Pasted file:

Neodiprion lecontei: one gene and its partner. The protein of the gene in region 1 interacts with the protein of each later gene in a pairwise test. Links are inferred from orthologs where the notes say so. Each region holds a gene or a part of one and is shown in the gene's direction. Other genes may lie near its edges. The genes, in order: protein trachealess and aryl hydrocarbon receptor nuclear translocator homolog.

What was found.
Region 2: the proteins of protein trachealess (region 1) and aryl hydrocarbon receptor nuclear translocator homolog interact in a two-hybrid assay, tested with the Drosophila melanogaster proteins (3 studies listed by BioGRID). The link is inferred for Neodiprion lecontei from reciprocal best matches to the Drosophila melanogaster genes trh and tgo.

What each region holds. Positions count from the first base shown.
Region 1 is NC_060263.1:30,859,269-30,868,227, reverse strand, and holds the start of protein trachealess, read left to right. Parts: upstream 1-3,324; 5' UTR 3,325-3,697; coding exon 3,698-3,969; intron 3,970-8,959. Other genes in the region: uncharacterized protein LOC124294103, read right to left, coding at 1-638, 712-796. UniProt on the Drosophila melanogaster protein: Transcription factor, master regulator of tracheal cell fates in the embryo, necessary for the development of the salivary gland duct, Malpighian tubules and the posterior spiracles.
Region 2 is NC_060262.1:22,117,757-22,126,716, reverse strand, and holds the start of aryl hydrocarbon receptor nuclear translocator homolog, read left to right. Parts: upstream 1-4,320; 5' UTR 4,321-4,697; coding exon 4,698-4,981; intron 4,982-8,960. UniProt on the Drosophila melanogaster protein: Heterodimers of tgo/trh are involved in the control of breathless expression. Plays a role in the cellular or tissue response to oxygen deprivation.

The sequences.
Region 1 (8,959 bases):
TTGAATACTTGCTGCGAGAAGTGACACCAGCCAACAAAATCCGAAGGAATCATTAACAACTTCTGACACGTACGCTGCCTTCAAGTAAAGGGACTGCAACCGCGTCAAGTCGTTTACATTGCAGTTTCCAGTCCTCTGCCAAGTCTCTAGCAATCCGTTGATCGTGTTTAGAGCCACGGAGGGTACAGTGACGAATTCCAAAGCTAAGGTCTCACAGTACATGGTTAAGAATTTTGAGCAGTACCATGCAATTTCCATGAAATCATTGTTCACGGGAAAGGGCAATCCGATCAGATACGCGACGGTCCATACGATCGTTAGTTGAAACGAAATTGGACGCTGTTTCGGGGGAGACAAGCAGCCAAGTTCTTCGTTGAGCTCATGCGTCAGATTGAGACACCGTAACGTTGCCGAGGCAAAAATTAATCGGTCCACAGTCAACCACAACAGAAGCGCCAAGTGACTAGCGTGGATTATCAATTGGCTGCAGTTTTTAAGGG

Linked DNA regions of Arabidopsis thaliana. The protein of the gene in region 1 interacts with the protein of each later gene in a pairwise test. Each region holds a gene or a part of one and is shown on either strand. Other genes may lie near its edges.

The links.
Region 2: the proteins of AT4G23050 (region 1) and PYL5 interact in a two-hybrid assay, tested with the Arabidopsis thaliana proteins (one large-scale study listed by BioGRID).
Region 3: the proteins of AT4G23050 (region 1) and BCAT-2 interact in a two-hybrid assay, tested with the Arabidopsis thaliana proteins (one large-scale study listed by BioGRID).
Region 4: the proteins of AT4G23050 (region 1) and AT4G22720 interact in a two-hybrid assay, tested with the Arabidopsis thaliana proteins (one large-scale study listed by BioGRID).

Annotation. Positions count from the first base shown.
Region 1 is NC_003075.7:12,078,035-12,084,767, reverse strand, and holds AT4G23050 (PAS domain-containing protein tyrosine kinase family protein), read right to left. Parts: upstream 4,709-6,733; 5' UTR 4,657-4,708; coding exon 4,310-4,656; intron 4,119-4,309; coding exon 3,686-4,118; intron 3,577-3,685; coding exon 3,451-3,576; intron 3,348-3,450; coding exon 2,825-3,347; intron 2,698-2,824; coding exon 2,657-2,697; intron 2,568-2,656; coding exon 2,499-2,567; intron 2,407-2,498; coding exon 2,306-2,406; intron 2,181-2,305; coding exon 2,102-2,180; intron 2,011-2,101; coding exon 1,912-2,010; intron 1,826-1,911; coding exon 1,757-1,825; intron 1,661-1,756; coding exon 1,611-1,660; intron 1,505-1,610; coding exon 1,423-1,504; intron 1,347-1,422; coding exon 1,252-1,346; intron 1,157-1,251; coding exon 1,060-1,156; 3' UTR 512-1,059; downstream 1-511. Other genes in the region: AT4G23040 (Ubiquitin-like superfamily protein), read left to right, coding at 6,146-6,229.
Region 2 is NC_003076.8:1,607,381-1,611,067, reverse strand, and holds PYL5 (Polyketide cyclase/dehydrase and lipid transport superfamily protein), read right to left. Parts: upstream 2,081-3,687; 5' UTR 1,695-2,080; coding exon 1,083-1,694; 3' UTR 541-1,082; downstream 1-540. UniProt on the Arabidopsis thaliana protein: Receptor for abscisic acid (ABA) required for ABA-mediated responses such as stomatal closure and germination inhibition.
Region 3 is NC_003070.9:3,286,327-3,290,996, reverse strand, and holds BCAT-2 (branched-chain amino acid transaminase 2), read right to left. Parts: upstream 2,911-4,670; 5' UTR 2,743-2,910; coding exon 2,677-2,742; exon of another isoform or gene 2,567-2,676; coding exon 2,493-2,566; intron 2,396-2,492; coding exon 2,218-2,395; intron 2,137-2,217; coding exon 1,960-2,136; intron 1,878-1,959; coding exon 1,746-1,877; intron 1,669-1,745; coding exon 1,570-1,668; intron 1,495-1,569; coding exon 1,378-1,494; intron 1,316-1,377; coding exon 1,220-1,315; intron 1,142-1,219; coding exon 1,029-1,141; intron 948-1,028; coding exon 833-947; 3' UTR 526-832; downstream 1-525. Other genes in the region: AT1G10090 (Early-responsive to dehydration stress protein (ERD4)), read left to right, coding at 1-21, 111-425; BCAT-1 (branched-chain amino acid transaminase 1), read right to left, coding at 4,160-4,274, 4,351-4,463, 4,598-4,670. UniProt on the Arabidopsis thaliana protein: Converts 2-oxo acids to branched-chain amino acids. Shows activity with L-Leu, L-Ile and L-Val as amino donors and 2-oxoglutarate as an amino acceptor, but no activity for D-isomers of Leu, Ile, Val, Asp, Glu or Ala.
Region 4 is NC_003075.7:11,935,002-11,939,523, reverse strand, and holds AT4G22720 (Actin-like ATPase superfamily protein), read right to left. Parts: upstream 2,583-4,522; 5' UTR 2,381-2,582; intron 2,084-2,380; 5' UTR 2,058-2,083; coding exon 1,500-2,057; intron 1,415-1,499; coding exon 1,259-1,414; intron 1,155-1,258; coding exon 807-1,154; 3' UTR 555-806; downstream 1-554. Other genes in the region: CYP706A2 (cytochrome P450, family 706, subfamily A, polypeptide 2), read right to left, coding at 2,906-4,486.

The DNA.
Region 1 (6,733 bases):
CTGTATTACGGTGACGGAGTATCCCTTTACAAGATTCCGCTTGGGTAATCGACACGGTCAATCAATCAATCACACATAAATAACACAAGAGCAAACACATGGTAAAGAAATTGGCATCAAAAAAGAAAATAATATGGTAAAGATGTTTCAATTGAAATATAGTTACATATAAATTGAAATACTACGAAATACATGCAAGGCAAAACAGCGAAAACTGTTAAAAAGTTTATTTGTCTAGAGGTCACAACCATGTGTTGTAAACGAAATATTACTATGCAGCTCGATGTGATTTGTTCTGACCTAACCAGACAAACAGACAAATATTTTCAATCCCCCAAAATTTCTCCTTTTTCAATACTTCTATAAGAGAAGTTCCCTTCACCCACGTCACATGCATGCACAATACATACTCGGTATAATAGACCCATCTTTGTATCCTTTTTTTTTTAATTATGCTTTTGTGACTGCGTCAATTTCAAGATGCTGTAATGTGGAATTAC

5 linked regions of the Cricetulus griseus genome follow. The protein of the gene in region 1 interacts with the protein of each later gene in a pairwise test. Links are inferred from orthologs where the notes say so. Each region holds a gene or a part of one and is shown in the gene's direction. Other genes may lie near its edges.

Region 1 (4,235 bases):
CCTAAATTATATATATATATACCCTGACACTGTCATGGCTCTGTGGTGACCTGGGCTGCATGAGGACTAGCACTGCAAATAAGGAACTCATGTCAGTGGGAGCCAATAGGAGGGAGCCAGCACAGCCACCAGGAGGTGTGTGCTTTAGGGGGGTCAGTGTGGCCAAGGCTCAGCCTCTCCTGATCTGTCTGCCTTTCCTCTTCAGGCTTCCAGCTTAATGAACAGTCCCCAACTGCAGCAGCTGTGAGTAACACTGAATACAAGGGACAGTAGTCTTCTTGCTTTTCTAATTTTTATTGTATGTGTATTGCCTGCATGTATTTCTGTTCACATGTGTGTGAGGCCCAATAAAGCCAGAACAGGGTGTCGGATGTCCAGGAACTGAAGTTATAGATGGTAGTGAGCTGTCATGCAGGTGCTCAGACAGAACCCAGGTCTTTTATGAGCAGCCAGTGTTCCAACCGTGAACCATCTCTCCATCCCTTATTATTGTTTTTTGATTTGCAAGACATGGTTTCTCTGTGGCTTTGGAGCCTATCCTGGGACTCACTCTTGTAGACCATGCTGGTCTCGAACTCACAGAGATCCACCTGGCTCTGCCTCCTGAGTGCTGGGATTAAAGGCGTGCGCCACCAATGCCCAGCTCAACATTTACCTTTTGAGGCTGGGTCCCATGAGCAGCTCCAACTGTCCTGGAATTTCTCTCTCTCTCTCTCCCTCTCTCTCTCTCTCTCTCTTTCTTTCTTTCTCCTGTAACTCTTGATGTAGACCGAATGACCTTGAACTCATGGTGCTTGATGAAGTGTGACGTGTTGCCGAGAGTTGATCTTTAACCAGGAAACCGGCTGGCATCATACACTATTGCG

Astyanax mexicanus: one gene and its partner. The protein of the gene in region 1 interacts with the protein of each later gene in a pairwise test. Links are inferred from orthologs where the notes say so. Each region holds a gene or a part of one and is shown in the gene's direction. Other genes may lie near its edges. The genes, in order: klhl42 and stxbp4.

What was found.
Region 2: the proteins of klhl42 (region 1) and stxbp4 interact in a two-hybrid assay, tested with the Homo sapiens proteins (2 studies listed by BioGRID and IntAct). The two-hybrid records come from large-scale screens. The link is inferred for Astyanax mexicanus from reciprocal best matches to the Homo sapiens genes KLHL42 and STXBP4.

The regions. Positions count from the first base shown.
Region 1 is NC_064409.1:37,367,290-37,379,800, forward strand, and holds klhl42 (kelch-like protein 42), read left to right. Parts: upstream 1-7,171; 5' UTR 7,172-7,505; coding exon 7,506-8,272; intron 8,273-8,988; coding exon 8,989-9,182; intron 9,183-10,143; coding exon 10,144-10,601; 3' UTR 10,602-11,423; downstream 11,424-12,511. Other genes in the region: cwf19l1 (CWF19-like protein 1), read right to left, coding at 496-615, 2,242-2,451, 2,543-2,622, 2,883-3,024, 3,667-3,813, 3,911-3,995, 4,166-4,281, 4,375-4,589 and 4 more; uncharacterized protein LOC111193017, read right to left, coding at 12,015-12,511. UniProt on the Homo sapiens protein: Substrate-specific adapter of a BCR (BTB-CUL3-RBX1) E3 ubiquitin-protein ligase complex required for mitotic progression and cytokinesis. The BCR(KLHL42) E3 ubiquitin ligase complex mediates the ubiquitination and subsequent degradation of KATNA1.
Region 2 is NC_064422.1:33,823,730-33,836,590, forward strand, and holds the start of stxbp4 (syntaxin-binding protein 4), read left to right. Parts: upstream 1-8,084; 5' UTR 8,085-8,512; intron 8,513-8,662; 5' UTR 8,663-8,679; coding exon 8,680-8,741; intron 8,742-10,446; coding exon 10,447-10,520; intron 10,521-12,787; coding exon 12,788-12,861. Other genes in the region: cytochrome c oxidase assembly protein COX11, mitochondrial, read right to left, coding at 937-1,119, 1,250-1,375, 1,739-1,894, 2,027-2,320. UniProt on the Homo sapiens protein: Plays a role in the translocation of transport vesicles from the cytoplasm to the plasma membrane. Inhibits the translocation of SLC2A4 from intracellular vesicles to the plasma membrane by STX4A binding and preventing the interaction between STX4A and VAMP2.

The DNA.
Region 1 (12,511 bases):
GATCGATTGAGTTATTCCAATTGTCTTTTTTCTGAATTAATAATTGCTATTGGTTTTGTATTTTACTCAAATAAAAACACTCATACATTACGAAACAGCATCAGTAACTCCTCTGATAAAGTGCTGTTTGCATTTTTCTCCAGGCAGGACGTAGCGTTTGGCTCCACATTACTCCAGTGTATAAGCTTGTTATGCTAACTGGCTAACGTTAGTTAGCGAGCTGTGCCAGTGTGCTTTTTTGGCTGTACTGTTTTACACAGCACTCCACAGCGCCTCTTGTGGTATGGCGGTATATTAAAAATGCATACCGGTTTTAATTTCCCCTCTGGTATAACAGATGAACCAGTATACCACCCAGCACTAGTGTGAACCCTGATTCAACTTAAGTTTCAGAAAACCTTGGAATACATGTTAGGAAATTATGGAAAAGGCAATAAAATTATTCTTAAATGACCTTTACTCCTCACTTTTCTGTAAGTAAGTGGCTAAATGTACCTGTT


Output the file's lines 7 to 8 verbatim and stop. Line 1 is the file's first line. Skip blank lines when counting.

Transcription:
The sequences.
Region 1 (8,959 bases):